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Pakistan in uproar as protests over soaring energy prices turn violent

Pakistan has been engulfed by widespread protests as citizens rally against soaring electricity and petrol prices, marking a week of discontent with thousands taking to the streets and even resorting to burning their electricity bills in protest.

The price of electricity has doubled over the past three months, reaching approximately 50 Pakistani rupees (equivalent to 12 pence) per kilowatt-hour. Petrol prices have surged from 262 rupees per liter in June to 305 rupees this month.

Pakistan finds itself in a state of political and economic turmoil, characterized by a staggering inflation rate of 36.4%. Additionally, Prime Minister Imran Khan was ousted from office in April of the previous year following a vote of no confidence. The nation also suffered severe flooding last year, submerging significant portions of the country.

Protests took a violent turn in Karachi last week when an employee from the utility company K-Electric (KE), responsible for generating and distributing power in the city, was attacked by an enraged mob.

In response to threats of attacks by protesters, the energy department in Khyber Pakhtunkhwa province requested police protection for its staff and installations, according to VoA.

Atiq Mir, president of the All Karachi Tajir Ittehad, a traders’ association, remarked, “Hunger can bring out the worst in people.”

The culmination of these protests led to widespread closures of shops and markets across Pakistan over the weekend, in response to a call by the Islamist party Jamaat-e-Islami. These closures on Friday and Saturday are estimated to have cost the country approximately 10 billion rupees (£25 million).

The surge in prices has had a severe impact on the daily lives of ordinary Pakistanis. Many, like Mohammad Niaz, have struggled to cope with the economic challenges. Niaz, who used to work as a waiter in Saudi Arabia until the COVID-19 pandemic forced him to return to Pakistan, revealed that his monthly income of 30,000 rupees was insufficient to cover his expenses. Rising food prices, coupled with a doubling of his electricity bill in just three months, have left him struggling to make ends meet.

The Pakistan Bureau of Statistics reported that the price of wheat flour more than doubled since August 2022, resulting in a similar increase in the price of bread. Sugar has also become more expensive.

Perween Riaz, a Karachi resident of nearly two decades, is contemplating returning to her village in Punjab province due to the financial strain of living in Karachi. Despite earning 25,000 rupees a month as a carer and her husband earning the same as a driver, the couple, with six children and two grandchildren to support, is finding it increasingly challenging to provide for their family.

Amid these protests, Imran Rana, the director of communications for KE, stressed that electricity prices are set by the government for the entire country. He noted that utilities nationwide are under fire for something beyond their control and urged against resorting to violence, emphasizing that attacking utility staff who are simply performing their duties will only exacerbate the situation.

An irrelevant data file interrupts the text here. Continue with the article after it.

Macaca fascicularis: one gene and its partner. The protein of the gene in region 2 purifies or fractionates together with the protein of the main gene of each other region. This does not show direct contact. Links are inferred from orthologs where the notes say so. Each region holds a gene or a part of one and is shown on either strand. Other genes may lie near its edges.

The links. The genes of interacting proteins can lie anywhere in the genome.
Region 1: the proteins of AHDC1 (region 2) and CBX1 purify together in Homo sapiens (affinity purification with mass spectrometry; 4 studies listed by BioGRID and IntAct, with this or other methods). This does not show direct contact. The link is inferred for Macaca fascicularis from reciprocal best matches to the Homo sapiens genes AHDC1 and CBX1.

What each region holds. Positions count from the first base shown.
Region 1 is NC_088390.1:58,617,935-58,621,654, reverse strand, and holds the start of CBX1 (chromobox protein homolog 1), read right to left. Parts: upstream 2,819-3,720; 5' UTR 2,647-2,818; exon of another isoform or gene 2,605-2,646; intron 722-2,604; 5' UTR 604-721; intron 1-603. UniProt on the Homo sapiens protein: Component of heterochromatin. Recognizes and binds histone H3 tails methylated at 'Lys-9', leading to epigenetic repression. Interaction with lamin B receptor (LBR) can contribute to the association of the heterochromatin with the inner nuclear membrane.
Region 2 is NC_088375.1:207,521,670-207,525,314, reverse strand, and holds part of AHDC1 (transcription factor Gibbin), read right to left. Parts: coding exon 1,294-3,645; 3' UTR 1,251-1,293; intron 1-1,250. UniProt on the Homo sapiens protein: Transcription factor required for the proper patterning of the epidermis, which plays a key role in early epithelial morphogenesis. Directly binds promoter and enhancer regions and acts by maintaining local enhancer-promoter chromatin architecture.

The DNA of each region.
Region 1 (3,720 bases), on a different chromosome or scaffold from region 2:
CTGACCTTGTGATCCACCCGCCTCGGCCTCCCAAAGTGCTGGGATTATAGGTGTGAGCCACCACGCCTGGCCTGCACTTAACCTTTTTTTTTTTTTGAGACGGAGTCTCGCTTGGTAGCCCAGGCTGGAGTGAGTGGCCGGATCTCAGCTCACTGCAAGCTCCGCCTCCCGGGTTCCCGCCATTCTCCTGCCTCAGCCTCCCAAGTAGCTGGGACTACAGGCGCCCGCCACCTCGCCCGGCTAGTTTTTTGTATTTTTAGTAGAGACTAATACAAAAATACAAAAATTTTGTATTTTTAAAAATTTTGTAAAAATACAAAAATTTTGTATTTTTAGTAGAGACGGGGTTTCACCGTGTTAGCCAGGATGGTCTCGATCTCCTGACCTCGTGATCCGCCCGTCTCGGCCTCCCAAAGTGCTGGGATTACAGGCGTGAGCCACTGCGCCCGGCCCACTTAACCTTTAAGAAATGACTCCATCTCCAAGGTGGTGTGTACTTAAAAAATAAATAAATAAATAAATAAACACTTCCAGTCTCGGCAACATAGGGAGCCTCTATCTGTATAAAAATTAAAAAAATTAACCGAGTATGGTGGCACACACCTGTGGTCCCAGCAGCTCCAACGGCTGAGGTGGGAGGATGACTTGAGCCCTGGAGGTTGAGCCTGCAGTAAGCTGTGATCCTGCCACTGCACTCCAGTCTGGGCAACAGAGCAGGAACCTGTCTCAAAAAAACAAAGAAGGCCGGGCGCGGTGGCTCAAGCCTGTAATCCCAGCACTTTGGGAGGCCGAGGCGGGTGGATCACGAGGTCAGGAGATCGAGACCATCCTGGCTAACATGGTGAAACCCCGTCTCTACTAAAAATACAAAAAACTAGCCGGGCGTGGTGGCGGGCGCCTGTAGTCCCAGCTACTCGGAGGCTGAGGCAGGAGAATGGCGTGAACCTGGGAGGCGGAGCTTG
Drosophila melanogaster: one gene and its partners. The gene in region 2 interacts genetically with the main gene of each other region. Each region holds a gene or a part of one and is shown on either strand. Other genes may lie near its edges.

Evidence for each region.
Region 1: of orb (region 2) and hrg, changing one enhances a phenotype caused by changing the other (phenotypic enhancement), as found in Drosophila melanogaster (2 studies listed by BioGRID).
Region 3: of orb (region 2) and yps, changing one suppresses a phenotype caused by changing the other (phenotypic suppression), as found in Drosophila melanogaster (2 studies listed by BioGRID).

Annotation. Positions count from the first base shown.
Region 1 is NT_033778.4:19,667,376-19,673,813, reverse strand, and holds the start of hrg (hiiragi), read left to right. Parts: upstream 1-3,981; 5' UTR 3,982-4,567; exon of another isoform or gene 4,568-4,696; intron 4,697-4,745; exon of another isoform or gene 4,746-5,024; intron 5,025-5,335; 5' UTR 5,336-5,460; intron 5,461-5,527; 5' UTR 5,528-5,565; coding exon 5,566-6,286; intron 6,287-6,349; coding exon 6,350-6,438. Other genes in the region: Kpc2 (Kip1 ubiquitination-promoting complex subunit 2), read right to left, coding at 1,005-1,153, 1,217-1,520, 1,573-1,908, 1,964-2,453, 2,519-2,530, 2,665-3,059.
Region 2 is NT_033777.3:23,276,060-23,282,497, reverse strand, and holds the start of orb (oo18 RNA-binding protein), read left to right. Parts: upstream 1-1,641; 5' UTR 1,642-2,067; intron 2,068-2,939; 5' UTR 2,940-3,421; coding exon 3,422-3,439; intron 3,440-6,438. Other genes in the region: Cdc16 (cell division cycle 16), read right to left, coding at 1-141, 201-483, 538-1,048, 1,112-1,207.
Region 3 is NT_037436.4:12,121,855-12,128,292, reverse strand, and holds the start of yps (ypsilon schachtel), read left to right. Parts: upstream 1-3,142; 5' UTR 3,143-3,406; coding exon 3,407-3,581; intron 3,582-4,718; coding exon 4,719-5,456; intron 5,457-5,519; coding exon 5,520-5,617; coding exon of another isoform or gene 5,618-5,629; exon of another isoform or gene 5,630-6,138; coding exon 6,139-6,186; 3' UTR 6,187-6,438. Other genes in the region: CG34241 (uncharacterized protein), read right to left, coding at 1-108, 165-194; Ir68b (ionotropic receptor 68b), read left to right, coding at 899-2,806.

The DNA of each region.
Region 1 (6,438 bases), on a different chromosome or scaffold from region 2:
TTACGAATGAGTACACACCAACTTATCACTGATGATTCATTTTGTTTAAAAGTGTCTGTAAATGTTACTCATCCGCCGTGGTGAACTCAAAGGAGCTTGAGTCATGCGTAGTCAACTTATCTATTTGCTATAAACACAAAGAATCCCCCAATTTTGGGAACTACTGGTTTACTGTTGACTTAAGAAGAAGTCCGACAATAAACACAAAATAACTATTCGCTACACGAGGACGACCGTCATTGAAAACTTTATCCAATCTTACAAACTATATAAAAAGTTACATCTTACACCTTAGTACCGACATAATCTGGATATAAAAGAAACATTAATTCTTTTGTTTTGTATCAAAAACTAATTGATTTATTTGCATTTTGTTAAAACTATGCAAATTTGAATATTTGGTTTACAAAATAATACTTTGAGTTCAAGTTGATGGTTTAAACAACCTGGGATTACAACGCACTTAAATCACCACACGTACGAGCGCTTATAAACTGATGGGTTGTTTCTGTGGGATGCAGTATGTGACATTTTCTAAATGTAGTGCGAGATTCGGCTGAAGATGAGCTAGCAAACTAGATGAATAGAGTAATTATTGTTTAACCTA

Muhammad Ali, the energy minister, acknowledged that the government is working to resolve the situation. However, he pointed out that many of the current issues are beyond the government’s control, attributing them to the soaring dollar rate and global petroleum price increases.

Ali explained that Pakistan is forced to sell petroleum products at higher prices due to the increased costs of importing expensive fuel, which, in turn, results in higher electricity rates. He indicated that this situation was partly a consequence of an agreement made by the previous government with the International Monetary Fund (IMF). The deal included raising prices as a condition for securing a $3 billion (£2.4 billion) loan to prevent a default on foreign debt in July. Another condition was ending fuel subsidies. The caretaker government is now challenged to find solutions, given that these measures were long overdue.

Efforts have been made to encourage traders to adjust their operating hours, avoiding electricity use during peak periods between 6:30 pm and 10:30 pm when charges are highest. Currently, most traders operate from noon to 10 pm. However, this proposal has encountered resistance from traders in the past.

Some individuals have managed to escape the price hikes by adopting alternative energy solutions. Azher Karimjee, a businessman, installed 10-kilowatt solar panels and storage batteries on his roof three years ago. As a result, he has not had to pay a rupee to KE because he produces enough energy to sell back to the power company.

The government is now considering whether to regulate this tariff system to prevent revenue losses. The rising “capacity payments” to independent power producers, which are fixed against interest and exchange rates, have increased as the rupee has depreciated and interest rates have risen, presenting challenges to the government’s fiscal stability.

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